The impulse approximation picture of nuclear deep-inelastic scattering can also be maintained in a relativistically covariant way []. Here, however, a simple factorization of nuclear structure functions into nuclear and nucleon parts as in Eq. A relativistic calculation of nuclear structure functions requires relativistic nuclear wave functions as well as Fig. Nevertheless, relativistic e! In the region x'1, where nuclear structure functions are very small however, larger deviations are expected. In this context a word of caution is in order. A description of nuclear structure functions based on nucleons alone is necessarily incomplete since it violates the momentum sum rule [1].

Non-nucleonic degrees of freedom are brie y discussed in Section 6.

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Beyond the impulse approximation The quality of the impulse approximation has frequently been questioned see e. Here we give a brief summary of possible shortcomings in terms of models for nuclear deep-inelastic scattering which go beyond this approximation. Quark exchange in nuclei The impulse approximation includes only incoherent scattering processes from hadronic constituents of the target nucleus.

On the other hand, contributions involving several bound nucleons could also be important, and their role needs to be examined. One such possibility, namely quark exchange between di! The nuclear quark wave function which is probed in deep-inelastic scattering must be antisymmetric with respect to permutations of quarks.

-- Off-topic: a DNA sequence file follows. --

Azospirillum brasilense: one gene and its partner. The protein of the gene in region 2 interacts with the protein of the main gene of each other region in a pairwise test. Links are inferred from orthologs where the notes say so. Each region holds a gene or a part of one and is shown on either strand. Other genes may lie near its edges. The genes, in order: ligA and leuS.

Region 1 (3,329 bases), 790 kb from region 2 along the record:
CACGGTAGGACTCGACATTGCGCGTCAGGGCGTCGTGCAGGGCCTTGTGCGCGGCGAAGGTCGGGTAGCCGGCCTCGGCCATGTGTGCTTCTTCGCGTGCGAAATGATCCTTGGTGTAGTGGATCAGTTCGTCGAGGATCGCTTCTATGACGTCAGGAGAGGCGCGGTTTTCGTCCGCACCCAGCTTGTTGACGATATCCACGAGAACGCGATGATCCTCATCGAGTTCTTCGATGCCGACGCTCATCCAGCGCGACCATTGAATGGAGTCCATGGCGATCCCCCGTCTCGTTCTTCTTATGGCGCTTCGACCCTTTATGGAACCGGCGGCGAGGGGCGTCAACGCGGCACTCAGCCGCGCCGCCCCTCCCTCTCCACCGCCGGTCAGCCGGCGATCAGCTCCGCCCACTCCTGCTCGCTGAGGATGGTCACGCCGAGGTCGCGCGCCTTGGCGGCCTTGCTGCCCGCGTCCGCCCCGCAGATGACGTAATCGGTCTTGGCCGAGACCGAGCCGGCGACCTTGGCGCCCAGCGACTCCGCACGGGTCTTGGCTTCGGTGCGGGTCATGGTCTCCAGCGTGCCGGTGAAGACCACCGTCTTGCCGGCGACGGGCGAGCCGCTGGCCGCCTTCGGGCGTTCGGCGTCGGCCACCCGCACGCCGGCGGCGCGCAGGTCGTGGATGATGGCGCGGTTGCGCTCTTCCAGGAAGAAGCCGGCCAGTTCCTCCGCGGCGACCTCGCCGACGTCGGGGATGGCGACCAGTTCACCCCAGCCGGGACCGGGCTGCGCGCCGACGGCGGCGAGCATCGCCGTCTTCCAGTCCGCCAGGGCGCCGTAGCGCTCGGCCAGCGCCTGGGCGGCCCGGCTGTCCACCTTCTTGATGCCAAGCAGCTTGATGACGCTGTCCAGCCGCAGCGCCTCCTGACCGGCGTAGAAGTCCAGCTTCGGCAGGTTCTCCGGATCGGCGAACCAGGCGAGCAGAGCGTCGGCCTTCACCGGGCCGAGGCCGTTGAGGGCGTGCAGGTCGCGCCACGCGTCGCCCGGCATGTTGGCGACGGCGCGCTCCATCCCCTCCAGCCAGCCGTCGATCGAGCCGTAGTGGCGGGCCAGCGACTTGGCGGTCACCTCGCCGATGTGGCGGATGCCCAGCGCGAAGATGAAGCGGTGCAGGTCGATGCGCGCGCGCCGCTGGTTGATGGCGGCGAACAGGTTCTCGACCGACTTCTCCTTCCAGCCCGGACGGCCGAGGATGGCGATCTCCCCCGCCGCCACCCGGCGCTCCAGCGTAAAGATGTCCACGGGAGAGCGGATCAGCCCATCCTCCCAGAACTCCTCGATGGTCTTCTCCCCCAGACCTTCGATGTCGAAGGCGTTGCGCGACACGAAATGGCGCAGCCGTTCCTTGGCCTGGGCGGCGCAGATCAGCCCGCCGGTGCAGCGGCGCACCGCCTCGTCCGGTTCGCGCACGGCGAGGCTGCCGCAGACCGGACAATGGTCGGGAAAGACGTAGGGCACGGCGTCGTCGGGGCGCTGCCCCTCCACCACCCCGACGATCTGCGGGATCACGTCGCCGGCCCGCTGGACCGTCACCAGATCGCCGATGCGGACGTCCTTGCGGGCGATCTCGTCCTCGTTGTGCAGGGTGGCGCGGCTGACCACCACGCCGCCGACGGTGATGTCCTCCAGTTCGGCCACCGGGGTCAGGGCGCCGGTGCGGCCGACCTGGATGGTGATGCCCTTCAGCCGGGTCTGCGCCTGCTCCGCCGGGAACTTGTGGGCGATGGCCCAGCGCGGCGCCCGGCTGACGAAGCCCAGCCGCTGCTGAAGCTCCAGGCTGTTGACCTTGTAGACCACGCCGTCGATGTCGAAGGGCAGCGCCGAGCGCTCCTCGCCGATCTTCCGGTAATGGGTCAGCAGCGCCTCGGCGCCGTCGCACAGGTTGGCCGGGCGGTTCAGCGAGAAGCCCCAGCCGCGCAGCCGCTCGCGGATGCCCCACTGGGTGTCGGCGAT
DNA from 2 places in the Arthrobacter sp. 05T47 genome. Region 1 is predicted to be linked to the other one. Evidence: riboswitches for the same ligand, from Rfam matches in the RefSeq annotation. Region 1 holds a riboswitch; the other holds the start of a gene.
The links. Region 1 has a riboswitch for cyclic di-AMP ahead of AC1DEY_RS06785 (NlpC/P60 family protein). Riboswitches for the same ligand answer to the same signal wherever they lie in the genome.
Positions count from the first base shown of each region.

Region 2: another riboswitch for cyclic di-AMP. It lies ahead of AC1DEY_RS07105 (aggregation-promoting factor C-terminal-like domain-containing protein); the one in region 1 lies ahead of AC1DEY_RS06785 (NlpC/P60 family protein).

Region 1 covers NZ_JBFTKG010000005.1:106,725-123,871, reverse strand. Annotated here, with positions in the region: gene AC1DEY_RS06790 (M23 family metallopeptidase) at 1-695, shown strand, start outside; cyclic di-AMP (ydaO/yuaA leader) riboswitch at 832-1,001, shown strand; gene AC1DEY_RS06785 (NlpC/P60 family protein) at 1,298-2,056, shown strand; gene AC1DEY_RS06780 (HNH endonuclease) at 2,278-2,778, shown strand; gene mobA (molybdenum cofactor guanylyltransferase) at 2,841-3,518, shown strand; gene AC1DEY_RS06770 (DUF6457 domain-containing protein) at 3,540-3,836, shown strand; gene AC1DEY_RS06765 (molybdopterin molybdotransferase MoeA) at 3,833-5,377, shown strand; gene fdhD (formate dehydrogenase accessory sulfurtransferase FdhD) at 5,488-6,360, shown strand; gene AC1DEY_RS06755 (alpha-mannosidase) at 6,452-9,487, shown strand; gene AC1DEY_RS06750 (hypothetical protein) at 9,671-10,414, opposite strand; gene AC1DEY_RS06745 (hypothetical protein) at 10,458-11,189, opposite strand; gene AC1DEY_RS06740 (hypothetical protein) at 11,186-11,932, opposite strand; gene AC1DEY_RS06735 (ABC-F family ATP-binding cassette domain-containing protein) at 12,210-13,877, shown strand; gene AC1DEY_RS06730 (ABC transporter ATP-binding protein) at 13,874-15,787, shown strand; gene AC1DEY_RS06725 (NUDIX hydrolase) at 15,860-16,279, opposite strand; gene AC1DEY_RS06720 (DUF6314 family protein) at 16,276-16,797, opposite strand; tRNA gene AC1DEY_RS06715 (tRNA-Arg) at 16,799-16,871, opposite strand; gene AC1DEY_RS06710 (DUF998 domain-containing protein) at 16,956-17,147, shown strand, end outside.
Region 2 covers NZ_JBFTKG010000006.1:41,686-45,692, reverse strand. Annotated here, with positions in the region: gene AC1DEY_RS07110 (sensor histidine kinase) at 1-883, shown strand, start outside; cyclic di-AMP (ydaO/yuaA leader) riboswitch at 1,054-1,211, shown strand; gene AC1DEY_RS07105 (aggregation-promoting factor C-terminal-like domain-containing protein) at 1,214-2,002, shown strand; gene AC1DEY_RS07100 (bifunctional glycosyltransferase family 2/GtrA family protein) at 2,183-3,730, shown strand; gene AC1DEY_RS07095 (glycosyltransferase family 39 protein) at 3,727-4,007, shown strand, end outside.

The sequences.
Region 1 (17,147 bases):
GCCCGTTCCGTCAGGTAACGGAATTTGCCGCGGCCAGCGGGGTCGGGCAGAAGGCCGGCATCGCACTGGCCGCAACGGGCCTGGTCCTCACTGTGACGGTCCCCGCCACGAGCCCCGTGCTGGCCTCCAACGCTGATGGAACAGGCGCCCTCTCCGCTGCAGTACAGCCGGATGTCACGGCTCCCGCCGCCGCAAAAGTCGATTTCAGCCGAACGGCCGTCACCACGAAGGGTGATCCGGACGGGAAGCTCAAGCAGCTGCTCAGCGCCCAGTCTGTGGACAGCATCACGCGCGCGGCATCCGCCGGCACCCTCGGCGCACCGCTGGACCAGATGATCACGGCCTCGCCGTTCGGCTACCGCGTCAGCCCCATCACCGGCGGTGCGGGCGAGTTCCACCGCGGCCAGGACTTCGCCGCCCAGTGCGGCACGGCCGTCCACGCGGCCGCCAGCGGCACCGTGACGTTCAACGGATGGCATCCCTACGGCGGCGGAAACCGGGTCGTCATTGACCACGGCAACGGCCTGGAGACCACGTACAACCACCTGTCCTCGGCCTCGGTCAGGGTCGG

This however is not realized in the impulse approximation 6. Antisymmetrization introduces additional quark exchange terms between di! Under several simplifying assumptions a softening of the nuclear quark momentum distribution due to quark exchange has been found. For small nuclei the e! Only minor modi"cations have been found for heavier nuclei []. While the estimates based on a simple quark exchange model may not be reliable at a quantitative level, they certainly point to the fact that the impulse approximation is incomplete as soon as correlations between quarks in several nucleons come into play.

Final state interactions in a mean xeld approach One of the basic assumptions of the impulse approximation is that interactions of the struck, highly excited nucleon with the residual nuclear system can be ignored.

In general, there is no solid basis for this assumption since the debris of the struck nucleon includes also low momentum fragments as seen from the target rest frame. A proper treatment of their "nal state interaction requires however a description of the nucleus in terms of quark and gluon degrees of freedom. Investigations in this direction have been made starting out from a quark model for nuclear matter, with nucleons modeled as non-overlapping MIT bags [,,].

The nucleons interact via the exchange of scalar and vector mesons which couple directly to quarks. Within the mean "eld approximation for the meson "elds it is possible to describe several basic properties of nuclear matter, such as its compressibility and the binding energy per nucleon at saturation density.